Dyah Apsari, a 55-year-old Indonesian woman in Saudi Arabia this month for Hajj, is the kind of customer Sun Life Financial Inc. is betting on for the insurer’s expansion in Asia.
Hajj, the religious pilgrimage required of all Muslims, cost Apsari about $8,000, half of what she and her husband earn in a year. Sun Life, the only North American life insurer in Indonesia to offer an Islamic-compliant savings and insurance plan for the trip, is targeting the nation’s Muslim population of 216 million, the highest in the world.
“It’s the top 80 million today that can afford the kind of products we offer but the true Shariah market is the next 80 million -- the middle to lower-middle income classes,” Bert Paterson, president of Sun Life’s Indonesia unit, said Sept. 23 at the company’s headquarters in Toronto. “How do you reach that part of the population? You need to build distribution, you need to have products that appeal to that type of customer.”
Sun Life has operated in Indonesia since 1995, and Asia accounted for about 8.8 percent of revenue last year. Canada’s third-largest insurer is hiring employees in the region’s fastest growing countries, targeting 7,000 staff in Indonesia by the end of 2013 from at least 6,000 last quarter. Asia revenue may jump to 12 percent by 2015, Bank of Montreal said.
Apsari purchased Sun Life’s product, offered in partnership with travel agent PT Pantravel, in August before she left for Mecca. The deal includes travel insurance, a death benefit and bookings for hotels and flights. Her son and daughter receive help saving for their eventual pilgrimages in a country where the per-capita gross domestic product is $5,100.
“I need my children to also go on Hajj, but it’s a huge price,” Apsari said this month in a phone interview from her home in Jakarta. “This product was something really different. It helps me financially.”
Apsari, who works in the private transportation industry, had never been a Sun Life customer before the visit from a company salesman.
“We have exclusivity with Pantravel and we’re currently keen to expand that,” Paterson said. “We’re happy to work with anybody who can help us distribute the products to the customers we’re targeting and we’re continually talking to potential partners.”
Indonesia’s population is 85 percent Muslim and its middle class will double in the next seven years to about 141 million, according to a report by Boston Consulting Group. The global market for takaful, or Shariah-compliant insurance, will reach $25 billion in the next two years, according to Ernst & Young LLP’s Ashar Nazim.
Customers in emerging Asian countries including Indonesia paid the second-lowest amount in insurance premiums per-capita last year, behind Africa, according to data by Swiss Re Ltd. The Asian region’s 6.5 percent premium growth in 2012 beat the global figure of 2.3 percent.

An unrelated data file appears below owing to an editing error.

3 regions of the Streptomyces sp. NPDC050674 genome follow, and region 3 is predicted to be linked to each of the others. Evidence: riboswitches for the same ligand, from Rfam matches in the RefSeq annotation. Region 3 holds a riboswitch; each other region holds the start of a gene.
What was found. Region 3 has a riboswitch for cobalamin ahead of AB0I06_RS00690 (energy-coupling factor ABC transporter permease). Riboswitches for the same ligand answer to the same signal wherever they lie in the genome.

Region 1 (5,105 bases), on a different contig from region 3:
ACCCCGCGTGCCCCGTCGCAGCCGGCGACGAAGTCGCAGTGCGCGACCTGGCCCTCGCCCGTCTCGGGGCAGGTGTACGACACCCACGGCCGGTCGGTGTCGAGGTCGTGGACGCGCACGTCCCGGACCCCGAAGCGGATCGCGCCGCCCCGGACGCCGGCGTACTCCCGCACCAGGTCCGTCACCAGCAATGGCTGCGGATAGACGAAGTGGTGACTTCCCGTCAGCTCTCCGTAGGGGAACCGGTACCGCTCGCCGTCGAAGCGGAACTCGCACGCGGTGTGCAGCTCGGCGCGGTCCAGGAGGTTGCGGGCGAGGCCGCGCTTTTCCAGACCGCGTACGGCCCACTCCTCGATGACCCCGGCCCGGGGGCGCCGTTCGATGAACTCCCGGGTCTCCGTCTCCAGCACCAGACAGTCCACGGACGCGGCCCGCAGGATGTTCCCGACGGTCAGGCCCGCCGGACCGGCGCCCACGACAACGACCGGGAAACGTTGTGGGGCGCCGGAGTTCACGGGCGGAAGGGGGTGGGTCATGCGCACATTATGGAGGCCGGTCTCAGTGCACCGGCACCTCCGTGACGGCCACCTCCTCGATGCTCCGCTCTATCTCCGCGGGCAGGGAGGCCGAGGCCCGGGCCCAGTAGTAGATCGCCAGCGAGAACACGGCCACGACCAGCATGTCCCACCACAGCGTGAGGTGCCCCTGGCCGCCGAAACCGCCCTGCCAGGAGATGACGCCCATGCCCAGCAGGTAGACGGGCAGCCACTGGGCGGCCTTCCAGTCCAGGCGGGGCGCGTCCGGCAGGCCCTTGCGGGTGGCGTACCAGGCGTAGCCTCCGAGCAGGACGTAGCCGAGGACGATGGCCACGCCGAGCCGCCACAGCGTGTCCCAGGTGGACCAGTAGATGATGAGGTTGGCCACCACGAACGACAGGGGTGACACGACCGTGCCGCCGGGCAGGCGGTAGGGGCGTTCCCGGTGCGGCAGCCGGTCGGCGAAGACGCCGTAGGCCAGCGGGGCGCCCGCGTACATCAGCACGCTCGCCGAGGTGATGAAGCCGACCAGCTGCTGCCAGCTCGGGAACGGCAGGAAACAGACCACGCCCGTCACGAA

Shariah-compliant insurance, a 1,400-year-old market, is based on the Koranic principle of mutual assistance. Policy holders contribute money to a pool managed by the company, which is then used to pay for claims. Any surplus is returned to customers.
Hajj, the largest gathering of people in the world, ends today. Saudi Arabia caps the number of pilgrims who can enter each year after people have been trampled to death, including a decade ago when 14 people were killed. This year, the government warned 2 million pilgrims about the risk of coronavirus, a respiratory illness.
Indonesia’s cap this year was 220,000 and about 1.8 million Indonesians are registered on a waiting list, according to Sun Life. Apsari waited 12 years for her turn and her children will wait 10 to 15 years.
Sun Life’s Asia unit, which includes Hong Kong and the Philippines, represents the strongest economic-growth region, according to Tom MacKinnon, an analyst at BMO Capital Markets. The unit’s compound annual growth rate of 20 percent between 2011 and 2015 will be higher than for the U.S. and Canada businesses, he said in an Oct. 16 note to clients.
Sun Life reported second-quarter life and health insurance sales that climbed 32 percent to C$496 million ($482 million) from a year earlier, led by a 38 percent expansion in individual life sales in Asia. The company doesn’t break out regional results within Asia.
Sun Life stock has gained 30 percent this year, beating the 12 percent return of the 46-company Standard & Poor’s/TSX Financials Index. The shares rose 0.6 percent to C$34.23 at the close in Toronto today.
Takaful products make Indonesia an attractive investment as Canadian insurers seek expansion abroad, said Victor Kuntzevitsky, an associate at Northland Wealth Management, which manages C$225 million including Sun Life shares.
“I see Asia becoming a larger revenue source for Sun Life, more so Malaysia and Indonesia and less Japan,” Kuntzevitsky said in a phone interview from Toronto. The company should seek to boost Asia to 30 percent of revenue in the next 10 years to take full advantage of the region’s improving demographics, Kuntzevitsky said.
Insurers providing Islamic coverage face competition from established rivals, a limited number of takaful reinsurers to mitigate risk and a lack of avenues for investing client assets, Moody’s Investors Service said in a Sept. 25 note.
“The expansion of takaful insurance into large commercial contracts remains challenging,” Moody’s said.
Still, Paterson said he’s excited by the prospects for growth in the region.
“There’s no doubt in my mind that Indonesia will have the largest Islamic finance market in Southeast Asia in the next 10 to 15 years,” he said.